3

I have an issue in that I'm implementing approximately 5 validation checks in a form. Each of these is located in its own method Is_XXX_Valid(). I'm looking for a way to establish that each of the methods return true; otherwise an error message should be displayed.

This however is where the problem arises, I have a solution which works partially, in that it fails to run the subsequent methods if a previous method has returned false

Here is the current code which I am using:

private void Button_Click(object sender, EventArgs e)
  {
    DialogResult validation_msgbox = MessageBox.Show("Are you sure you would like to submit this form?", "Submit Form?", MessageBoxButtons.YesNo);

    // Run each validaion check

    if (IsAAAValid() && IsBBBValid())
    {
      //Continue and submit data
    }
    else
    {
      //Display the errors
      DialogResult Textbox_validation = MessageBox.Show(ErrorText, "Some errors were found.", MessageBoxButtons.OK);
    }
  }

Using the code above as an example, if IsAAAValid() returns false, then the second method is not executed and therefore the data within is not validated, leading to an incorrect dialog box if multiple errors are found.

Thanks!

  • 1
    && is short-circuiting, so the first false return will cause any subsequent conditionals not to execute. Simply use & instead, as it is not short-circuiting. – Glorin Oakenfoot Dec 21 '15 at 19:28
  • 1
    Can't you just do bool variables for each method call, and do an if () over the bool variables? – wentimo Dec 21 '15 at 19:29
  • 2
    If you truly need all methods to run, then I think your method's responsibilities are not well named/defined. I wouldn't expect a method named IsXXX to have side effects like what you are implying. – sstan Dec 21 '15 at 19:29
8

This is known as "short-circuit evaluation," which you can read about here and is a usually-desirable feature of the C# programming language. You can get around it with something like this:

bool avalid = IsAAAValid();
bool bvalid = IsBBBValid();
if (avalid && bvalid)
{
  //Continue and submit data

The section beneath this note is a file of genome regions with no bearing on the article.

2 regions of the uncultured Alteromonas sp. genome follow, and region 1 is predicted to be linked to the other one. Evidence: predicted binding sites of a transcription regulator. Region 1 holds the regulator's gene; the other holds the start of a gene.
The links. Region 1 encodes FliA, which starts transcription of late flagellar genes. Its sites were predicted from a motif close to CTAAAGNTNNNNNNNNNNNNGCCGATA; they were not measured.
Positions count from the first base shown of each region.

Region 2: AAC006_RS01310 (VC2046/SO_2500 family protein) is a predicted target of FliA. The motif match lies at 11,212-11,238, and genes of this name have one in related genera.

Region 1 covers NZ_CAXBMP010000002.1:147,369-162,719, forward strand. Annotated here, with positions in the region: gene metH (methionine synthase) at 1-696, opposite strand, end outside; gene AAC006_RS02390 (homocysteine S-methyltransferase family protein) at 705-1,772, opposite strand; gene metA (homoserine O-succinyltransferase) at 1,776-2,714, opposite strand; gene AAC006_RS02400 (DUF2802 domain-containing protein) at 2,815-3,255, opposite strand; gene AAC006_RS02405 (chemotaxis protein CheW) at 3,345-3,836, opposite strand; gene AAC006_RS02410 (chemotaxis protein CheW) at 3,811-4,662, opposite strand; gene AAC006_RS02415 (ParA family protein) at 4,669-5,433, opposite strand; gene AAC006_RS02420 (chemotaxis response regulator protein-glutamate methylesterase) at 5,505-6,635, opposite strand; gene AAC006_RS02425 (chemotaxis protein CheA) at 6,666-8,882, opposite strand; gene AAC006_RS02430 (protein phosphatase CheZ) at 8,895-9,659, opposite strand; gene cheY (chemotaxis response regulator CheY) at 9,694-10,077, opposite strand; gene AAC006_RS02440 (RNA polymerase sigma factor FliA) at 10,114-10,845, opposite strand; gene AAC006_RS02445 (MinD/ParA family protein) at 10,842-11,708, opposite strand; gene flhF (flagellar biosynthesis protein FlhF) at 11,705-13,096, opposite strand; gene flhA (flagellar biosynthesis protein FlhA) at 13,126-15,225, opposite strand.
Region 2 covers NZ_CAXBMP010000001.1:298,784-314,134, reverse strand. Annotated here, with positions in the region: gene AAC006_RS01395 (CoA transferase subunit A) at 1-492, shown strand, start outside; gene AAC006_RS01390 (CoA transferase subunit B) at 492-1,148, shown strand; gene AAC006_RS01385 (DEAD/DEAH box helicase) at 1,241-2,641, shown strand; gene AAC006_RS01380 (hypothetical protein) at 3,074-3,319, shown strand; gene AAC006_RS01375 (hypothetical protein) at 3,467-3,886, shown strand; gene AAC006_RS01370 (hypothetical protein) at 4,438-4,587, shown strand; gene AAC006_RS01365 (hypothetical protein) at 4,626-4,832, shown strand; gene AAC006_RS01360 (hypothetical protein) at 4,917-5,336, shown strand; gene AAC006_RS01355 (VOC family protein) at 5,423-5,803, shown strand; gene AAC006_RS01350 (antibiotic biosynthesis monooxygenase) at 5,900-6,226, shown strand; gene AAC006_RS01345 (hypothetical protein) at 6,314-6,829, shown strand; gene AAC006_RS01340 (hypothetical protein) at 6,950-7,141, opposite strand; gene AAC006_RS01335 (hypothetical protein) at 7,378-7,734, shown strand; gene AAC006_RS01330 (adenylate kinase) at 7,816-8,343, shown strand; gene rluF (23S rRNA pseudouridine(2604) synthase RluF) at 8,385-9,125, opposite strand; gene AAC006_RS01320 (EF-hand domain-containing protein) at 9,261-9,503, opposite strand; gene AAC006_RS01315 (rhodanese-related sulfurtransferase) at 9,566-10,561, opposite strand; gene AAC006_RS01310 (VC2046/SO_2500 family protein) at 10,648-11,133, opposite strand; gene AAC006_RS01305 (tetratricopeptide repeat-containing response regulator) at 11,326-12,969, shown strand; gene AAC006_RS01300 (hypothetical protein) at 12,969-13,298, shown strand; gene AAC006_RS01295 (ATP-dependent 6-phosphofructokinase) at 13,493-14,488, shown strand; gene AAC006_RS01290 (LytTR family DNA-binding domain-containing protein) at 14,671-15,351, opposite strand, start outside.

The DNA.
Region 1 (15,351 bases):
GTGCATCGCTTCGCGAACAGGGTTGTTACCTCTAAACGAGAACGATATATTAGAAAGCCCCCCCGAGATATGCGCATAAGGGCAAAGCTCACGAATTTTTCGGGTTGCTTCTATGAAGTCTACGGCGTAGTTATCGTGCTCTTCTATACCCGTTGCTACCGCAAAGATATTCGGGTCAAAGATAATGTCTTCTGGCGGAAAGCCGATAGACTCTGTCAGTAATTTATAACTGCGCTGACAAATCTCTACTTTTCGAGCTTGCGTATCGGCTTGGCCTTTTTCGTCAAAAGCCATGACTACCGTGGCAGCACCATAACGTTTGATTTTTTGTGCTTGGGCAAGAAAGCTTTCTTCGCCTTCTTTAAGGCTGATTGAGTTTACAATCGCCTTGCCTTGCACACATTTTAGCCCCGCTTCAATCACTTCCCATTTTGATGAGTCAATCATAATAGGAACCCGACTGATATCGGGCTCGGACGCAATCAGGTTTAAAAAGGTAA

}

This will guarantee that both methods get run.

As a side note, for clarity in your code I would recommend that you rename your validation methods to signify that they have side-effects. That is, they do more than simply returning the state of the data; they actually have the potential to modify state. This is why short-circuit evaluation causes problems in this instance.

6

As adv12 has answered, this is called short-circuit evaluation but there is also an alternative to the way he refactored your code.

There are two boolean and operators:

  • && - short-circuit evaluation
  • & - full evaluation

So you can simply switch to using & to call both methods regardless:

if (IsAAAValid() & IsBBBValid())
                 ^
                 |
                 +-- only one &, not two &&

Now, having said that, personally I would write the code as adv12 did as it makes for easier to read code, not as easy to spot the use of only the one & but I thought I would post the answer for completeness.

  • 2
    Nice answer, especially recommendation to not do that :). It is pretty much guaranteed that next person who see the code will replace & with && and call original author names... and than week later spend a day trying to figure out why code no longer reports errors correctly. – Alexei Levenkov Dec 21 '15 at 19:34
  • @AlexeiLevenkov yeah, relying on side effects within a boolean expression is pretty sketchy. But breaking things up and recording results is more readable. – ryanyuyu Dec 21 '15 at 19:36
4

You could simply call every method and sets a boolean value to false if any of the methods return false. At the end you could check this boolean value and display your error message.

bool isValid = true;
if(!IsValidA()) isValid = false;
if(!IsValidB()) isValid = false;
if(!IsValidC()) isValid = false;
if(!IsValidD()) isValid = false;
if(!IsValidE()) isValid = false;
if(!isValid)
    MessageBox.Show("Global validation error message");

However I prefer a better approach in which you use a List<string> to accumulate error messages and print them all at the end

List<string> errors = new List<string>();
if(!IsValidA()) errors.Add("Fail on IsValidA");
if(!IsValidB()) errors.Add("Fail on IsValidB");
if(!IsValidC()) errors.Add("Fail on IsValidC");
if(!IsValidD()) errors.Add("Fail on IsValidD");
if(!IsValidE()) errors.Add("Fail on IsValidE");

if(errors.Count > 0)
{
    string message = string.Join(Environment.NewLine, errors.ToArray());
    MessageBox.Show("Validation errors found:" + Environment.NewLine + message);
}

I think this is better from a user perspective because you could inform her/him of the problems found in a single message and avoid that horrible user experience that happens when you tell to your user about a single problem, the user fixes the problem only to be awarded with another error message about another problem.

  • 1
    Replacing the count in the first code example with a boolean, e.g. notValid, would remove the need to test for 5 and update the value if the tests change during future code maintenance. The second code example is highly recommended for communicating useful information back to the user. – HABO Dec 21 '15 at 19:38
  • right, it will be a little more confusing but nevertheless you are correct – Steve Dec 21 '15 at 19:55
  • Would using isValid &= IsValidA(); ... be more appealing? It doesn't short circuit. – HABO Dec 22 '15 at 3:18

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